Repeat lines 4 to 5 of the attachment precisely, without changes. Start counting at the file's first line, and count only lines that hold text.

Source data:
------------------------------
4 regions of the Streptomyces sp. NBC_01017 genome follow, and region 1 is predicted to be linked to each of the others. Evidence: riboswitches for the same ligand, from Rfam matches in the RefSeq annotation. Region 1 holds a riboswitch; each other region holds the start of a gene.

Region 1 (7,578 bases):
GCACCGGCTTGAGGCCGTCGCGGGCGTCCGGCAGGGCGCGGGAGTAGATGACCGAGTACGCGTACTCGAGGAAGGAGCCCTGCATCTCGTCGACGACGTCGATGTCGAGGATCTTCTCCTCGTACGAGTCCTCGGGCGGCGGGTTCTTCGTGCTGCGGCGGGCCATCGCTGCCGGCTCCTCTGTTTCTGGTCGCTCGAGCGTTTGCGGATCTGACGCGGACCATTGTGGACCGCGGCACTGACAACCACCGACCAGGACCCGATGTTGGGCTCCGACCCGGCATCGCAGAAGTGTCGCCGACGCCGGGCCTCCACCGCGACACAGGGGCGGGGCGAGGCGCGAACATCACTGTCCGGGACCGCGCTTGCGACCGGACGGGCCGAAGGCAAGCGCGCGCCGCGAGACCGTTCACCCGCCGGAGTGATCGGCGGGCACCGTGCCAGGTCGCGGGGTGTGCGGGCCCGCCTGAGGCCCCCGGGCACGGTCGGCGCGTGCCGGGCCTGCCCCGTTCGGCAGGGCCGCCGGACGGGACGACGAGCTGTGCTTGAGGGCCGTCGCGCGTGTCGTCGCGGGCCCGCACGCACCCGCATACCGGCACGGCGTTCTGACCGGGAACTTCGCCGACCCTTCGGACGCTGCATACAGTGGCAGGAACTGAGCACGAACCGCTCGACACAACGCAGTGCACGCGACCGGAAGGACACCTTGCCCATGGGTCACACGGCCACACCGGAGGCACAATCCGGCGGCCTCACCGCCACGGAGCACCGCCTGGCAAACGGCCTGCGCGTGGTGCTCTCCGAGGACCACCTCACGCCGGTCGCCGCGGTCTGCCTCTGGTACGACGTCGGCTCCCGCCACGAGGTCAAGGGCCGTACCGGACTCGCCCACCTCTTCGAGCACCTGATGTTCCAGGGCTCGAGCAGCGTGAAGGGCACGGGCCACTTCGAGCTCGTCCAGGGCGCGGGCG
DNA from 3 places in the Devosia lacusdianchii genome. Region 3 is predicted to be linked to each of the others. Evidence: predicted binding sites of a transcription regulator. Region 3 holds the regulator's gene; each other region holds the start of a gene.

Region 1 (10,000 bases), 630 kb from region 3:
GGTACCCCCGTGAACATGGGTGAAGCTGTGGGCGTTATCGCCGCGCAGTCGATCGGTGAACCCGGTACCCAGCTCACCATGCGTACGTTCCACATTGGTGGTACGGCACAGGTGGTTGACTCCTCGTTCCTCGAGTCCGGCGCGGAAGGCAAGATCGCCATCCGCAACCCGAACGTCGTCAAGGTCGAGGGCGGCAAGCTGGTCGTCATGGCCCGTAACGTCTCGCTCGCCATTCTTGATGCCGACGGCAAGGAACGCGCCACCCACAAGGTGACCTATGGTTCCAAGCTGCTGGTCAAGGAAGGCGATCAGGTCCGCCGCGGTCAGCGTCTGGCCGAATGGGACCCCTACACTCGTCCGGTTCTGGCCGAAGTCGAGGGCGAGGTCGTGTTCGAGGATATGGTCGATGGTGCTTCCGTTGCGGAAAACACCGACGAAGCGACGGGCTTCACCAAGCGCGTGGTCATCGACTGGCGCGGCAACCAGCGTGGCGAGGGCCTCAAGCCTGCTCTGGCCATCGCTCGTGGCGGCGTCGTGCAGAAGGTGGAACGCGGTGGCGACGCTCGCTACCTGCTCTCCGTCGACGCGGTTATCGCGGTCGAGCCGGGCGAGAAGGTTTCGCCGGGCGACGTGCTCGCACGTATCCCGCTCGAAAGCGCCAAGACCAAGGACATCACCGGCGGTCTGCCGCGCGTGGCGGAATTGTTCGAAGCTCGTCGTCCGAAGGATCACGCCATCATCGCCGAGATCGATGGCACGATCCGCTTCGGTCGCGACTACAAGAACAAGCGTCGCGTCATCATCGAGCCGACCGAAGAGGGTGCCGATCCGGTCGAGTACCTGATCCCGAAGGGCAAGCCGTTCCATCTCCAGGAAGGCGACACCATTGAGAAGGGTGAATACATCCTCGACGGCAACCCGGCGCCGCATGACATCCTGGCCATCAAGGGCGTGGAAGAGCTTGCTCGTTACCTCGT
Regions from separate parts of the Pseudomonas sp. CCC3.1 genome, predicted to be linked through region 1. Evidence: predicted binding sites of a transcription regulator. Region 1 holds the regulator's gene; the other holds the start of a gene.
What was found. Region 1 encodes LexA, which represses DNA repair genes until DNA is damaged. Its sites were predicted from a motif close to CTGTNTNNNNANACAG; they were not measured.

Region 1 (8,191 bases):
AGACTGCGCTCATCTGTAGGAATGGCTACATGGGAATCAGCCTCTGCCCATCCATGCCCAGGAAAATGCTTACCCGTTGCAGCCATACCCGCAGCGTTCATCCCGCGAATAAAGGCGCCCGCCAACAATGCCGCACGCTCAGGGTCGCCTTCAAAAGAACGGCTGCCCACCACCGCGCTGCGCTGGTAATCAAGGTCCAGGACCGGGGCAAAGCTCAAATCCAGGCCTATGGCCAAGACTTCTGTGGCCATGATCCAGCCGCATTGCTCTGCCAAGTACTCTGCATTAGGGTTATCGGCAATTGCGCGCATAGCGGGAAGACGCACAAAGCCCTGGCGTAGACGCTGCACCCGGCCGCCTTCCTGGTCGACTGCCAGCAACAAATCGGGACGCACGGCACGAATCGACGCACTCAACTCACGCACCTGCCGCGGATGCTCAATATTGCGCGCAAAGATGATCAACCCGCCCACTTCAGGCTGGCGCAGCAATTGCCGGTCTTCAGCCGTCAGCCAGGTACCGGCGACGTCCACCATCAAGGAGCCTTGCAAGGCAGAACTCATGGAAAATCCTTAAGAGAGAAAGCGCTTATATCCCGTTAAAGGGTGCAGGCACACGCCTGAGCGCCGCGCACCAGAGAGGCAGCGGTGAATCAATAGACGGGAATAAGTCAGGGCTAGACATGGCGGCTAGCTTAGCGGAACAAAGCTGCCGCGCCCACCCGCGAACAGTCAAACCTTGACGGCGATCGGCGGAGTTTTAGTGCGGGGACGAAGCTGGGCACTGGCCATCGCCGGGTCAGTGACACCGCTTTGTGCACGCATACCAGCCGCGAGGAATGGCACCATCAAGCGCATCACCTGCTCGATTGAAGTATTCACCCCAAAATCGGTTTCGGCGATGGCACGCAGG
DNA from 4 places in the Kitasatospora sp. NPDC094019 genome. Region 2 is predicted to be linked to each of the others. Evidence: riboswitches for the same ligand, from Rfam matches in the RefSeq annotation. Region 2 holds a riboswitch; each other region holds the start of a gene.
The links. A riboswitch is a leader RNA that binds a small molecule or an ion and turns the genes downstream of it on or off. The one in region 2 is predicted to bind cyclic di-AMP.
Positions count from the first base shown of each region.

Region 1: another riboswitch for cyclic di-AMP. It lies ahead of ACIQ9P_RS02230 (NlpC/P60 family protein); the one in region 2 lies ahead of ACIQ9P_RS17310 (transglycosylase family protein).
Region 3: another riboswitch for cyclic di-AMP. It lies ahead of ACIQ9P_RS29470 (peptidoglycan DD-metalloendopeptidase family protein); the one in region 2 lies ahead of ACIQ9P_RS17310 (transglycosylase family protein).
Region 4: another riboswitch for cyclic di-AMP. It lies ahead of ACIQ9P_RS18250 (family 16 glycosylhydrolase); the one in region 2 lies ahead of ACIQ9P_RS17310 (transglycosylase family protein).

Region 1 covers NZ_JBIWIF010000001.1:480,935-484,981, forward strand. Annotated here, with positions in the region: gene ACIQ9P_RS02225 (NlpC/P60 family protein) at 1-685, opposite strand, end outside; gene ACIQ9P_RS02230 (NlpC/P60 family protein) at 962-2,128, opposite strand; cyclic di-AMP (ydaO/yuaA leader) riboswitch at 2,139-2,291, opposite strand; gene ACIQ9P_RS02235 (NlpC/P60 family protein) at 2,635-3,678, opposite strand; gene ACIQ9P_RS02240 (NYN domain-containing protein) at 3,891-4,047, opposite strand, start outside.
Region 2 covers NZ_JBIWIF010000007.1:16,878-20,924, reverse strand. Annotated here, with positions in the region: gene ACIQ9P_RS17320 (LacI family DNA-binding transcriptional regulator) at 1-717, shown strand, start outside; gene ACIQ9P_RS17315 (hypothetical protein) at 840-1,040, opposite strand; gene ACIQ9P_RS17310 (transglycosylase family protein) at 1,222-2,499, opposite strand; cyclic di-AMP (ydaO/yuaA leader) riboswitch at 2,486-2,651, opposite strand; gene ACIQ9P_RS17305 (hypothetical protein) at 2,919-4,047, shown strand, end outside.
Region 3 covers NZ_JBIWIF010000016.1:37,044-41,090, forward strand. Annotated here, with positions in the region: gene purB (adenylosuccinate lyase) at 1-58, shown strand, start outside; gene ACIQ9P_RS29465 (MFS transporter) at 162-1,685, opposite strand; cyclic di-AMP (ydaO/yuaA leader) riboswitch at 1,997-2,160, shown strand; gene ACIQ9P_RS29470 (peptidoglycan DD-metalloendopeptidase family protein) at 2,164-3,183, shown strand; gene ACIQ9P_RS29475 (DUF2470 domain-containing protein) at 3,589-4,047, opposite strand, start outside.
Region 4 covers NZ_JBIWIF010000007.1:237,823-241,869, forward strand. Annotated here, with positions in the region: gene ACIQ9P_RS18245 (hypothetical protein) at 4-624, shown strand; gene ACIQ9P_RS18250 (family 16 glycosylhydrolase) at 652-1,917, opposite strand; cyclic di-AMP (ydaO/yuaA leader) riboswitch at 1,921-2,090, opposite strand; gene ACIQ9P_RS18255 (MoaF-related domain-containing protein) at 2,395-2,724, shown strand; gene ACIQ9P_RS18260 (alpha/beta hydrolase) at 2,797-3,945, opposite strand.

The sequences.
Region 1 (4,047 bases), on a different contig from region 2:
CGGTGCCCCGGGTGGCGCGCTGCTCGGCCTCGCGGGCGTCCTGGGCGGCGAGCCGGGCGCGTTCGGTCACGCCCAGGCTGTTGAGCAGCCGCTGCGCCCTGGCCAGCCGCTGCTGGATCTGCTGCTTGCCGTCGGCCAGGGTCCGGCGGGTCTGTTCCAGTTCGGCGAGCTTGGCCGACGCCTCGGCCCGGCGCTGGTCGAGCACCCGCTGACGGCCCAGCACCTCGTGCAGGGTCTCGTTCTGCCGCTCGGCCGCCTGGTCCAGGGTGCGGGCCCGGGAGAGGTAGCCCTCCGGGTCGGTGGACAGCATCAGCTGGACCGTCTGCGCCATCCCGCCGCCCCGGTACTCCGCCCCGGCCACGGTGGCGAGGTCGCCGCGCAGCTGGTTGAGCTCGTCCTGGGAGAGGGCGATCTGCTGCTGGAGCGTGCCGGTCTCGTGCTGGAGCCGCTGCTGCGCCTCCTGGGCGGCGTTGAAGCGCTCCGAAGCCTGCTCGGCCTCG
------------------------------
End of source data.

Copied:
DNA from 3 places in the Devosia lacusdianchii genome. Region 3 is predicted to be linked to each of the others. Evidence: predicted binding sites of a transcription regulator. Region 3 holds the regulator's gene; each other region holds the start of a gene.

Region 1 (10,000 bases), 630 kb from region 3: